SEC Data Highlights Important Role of Banks in Small Business Capital Formation

Eighty-three percent of small businesses say they sought financial services from either large or small banks, according to new research published by the Securities and Exchange Commission’s Office of the Advocate for Small Business Capital Formation last week. Forty-nine percent of firms surveyed said they used a large bank for financial services and 45% said they used a small bank. Trailing behind banks were financial services companies (23%), credit unions (12%), online lenders or fintech firms (11%) and finance companies (8%).

The survey—which was conducted between July 1, 2020 and June 30, 2021—also noted that small businesses relied strongly  on loans or lines of credit for capital: 89%, compared to 21% that use credit cards for external capital funding, 8% that use trade credit and merchant cash advances, respectively, 7% that use leasing and 6% that use equity investment.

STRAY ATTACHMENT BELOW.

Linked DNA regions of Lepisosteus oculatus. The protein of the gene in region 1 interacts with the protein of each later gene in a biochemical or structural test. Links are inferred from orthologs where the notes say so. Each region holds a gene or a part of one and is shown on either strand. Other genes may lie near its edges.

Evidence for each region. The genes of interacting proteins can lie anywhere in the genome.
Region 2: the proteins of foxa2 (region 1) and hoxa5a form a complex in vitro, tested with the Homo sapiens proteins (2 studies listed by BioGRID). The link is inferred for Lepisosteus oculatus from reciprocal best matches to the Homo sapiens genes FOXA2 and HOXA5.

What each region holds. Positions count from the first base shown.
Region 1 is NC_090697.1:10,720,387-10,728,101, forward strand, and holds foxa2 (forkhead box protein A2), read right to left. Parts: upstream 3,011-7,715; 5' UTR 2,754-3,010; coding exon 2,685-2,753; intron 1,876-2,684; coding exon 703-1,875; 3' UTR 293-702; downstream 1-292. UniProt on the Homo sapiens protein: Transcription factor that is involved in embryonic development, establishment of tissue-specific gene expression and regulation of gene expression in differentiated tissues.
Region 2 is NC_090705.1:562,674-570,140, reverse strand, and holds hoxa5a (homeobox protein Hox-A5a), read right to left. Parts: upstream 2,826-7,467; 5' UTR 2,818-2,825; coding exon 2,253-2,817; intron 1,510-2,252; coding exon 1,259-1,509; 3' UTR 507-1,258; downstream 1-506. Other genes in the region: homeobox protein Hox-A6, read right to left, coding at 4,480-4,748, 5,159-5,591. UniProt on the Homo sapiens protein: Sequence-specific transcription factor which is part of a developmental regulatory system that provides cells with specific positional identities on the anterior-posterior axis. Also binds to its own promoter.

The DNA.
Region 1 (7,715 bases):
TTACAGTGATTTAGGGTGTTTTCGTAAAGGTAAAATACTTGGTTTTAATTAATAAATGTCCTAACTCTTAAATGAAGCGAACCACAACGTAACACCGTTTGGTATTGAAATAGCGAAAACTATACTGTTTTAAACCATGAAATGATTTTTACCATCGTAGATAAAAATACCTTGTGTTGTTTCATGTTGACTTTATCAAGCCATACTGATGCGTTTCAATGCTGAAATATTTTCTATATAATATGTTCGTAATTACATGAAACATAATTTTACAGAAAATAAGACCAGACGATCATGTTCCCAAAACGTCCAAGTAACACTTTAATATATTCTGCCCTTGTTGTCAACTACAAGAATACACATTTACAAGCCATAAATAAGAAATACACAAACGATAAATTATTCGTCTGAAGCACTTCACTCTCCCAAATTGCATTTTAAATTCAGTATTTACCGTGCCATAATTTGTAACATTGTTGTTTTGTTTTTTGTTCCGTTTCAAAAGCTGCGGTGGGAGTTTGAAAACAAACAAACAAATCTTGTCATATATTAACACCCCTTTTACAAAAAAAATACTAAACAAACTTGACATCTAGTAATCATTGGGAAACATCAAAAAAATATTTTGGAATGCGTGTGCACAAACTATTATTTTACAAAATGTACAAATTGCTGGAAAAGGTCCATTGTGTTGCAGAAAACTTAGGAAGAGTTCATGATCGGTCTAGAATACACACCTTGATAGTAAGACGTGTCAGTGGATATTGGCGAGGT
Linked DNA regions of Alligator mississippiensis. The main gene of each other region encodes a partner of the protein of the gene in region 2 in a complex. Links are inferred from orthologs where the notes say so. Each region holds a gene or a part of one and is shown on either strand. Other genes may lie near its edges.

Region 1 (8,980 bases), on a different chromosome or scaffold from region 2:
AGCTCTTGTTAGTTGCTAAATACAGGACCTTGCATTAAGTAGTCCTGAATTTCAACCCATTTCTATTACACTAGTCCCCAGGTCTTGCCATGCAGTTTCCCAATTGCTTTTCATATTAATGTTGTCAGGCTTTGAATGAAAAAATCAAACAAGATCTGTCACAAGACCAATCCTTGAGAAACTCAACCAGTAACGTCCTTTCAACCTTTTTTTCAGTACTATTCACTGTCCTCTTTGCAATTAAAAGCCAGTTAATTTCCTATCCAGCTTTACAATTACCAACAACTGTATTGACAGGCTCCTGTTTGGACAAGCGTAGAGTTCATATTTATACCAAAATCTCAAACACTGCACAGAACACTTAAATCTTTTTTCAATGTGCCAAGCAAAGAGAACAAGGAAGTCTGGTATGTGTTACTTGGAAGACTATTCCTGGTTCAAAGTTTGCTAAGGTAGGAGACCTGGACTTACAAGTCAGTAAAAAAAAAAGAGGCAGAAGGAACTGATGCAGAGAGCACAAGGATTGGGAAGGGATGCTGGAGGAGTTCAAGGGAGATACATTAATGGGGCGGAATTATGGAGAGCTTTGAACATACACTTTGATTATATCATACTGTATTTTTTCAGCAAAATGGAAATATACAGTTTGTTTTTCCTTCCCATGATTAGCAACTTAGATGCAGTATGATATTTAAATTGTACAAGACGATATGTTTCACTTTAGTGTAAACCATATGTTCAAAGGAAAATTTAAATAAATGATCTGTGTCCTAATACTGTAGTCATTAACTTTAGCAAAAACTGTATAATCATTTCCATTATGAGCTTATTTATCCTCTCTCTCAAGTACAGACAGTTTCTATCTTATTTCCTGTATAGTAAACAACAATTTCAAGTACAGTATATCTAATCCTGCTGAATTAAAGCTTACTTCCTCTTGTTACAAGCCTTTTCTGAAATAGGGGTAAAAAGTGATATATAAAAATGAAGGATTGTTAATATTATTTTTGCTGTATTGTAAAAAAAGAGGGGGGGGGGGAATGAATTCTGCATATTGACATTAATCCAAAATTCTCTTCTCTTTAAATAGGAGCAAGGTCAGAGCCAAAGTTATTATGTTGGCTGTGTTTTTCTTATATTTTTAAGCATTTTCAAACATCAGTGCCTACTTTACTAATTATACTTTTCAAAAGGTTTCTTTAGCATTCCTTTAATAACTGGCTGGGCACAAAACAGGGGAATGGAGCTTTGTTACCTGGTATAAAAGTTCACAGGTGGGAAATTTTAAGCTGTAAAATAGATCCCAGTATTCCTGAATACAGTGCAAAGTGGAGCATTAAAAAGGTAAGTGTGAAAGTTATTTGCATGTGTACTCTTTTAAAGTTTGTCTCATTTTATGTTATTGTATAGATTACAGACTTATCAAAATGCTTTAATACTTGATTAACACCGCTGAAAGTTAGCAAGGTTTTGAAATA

Thirty-seven percent of small businesses said they sought financing during the survey period, and of those, 23% experienced a shortfall—receiving less funding that they applied for. Sixty-three percent said they did not apply for funding, and 47% said they had sufficient financing. Among firms that chose not to apply, 44% cited weak cash flow as a discouraging factor, 41% cited insufficient collateral, 36% cited too much existing debt, 33% cited low credit scores and 23% cited insufficient credit history.

As small businesses grappled with pandemic-related challenges, COVID-19 emergency assistance—including Paycheck Protection Program loans—also played a critical role; 91% of employer small business firms said they sought emergency funding, and 96% of firms that applied for PPP funding said they received the funds

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